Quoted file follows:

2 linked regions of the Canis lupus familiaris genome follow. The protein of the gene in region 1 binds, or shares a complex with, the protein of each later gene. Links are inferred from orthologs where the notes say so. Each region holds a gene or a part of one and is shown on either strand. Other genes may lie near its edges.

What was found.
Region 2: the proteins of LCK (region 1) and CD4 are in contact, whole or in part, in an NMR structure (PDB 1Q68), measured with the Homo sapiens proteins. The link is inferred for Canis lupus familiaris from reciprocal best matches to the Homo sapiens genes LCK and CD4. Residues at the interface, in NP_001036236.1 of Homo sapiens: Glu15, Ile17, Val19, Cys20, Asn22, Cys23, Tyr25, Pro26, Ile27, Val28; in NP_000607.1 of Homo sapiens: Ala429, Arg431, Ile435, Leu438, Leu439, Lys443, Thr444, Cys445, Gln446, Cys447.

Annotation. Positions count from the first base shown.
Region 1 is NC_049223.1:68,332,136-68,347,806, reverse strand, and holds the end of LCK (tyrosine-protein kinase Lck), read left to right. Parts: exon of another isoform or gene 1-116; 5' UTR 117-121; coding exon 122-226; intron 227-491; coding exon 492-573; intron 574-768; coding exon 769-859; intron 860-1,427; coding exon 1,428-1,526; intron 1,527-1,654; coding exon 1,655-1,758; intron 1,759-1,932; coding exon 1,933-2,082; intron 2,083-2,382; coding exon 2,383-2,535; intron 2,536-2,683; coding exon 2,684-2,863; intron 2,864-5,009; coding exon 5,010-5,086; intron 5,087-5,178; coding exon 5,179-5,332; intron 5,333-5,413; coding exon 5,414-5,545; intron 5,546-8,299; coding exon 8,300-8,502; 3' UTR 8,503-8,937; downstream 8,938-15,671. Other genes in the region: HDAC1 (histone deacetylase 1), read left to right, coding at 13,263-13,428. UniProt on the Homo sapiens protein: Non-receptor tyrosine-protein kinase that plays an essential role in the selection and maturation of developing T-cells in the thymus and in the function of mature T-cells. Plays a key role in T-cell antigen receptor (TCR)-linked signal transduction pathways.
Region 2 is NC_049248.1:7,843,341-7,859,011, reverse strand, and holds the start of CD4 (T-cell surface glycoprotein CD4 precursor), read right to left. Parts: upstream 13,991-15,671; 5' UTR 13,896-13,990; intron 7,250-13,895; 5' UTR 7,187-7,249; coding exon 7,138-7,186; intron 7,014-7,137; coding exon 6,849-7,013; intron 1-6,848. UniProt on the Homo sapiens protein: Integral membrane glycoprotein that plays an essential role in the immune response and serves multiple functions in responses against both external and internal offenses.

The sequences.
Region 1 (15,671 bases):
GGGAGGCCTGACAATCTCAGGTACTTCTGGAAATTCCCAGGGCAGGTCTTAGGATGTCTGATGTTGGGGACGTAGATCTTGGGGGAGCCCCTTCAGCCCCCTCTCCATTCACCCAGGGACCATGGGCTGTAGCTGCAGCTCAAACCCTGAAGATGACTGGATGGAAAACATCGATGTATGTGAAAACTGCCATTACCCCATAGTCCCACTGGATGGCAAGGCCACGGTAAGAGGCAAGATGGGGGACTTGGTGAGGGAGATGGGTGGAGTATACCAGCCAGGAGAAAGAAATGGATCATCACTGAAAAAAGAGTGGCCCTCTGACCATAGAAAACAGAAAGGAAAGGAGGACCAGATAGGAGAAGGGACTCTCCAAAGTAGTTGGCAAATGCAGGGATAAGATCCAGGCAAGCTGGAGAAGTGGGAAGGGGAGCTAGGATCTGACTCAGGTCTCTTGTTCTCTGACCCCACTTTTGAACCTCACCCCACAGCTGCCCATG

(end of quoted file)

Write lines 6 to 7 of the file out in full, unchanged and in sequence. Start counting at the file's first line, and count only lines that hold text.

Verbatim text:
Region 2 is NC_049248.1:7,843,341-7,859,011, reverse strand, and holds the start of CD4 (T-cell surface glycoprotein CD4 precursor), read right to left. Parts: upstream 13,991-15,671; 5' UTR 13,896-13,990; intron 7,250-13,895; 5' UTR 7,187-7,249; coding exon 7,138-7,186; intron 7,014-7,137; coding exon 6,849-7,013; intron 1-6,848. UniProt on the Homo sapiens protein: Integral membrane glycoprotein that plays an essential role in the immune response and serves multiple functions in responses against both external and internal offenses.

The sequences.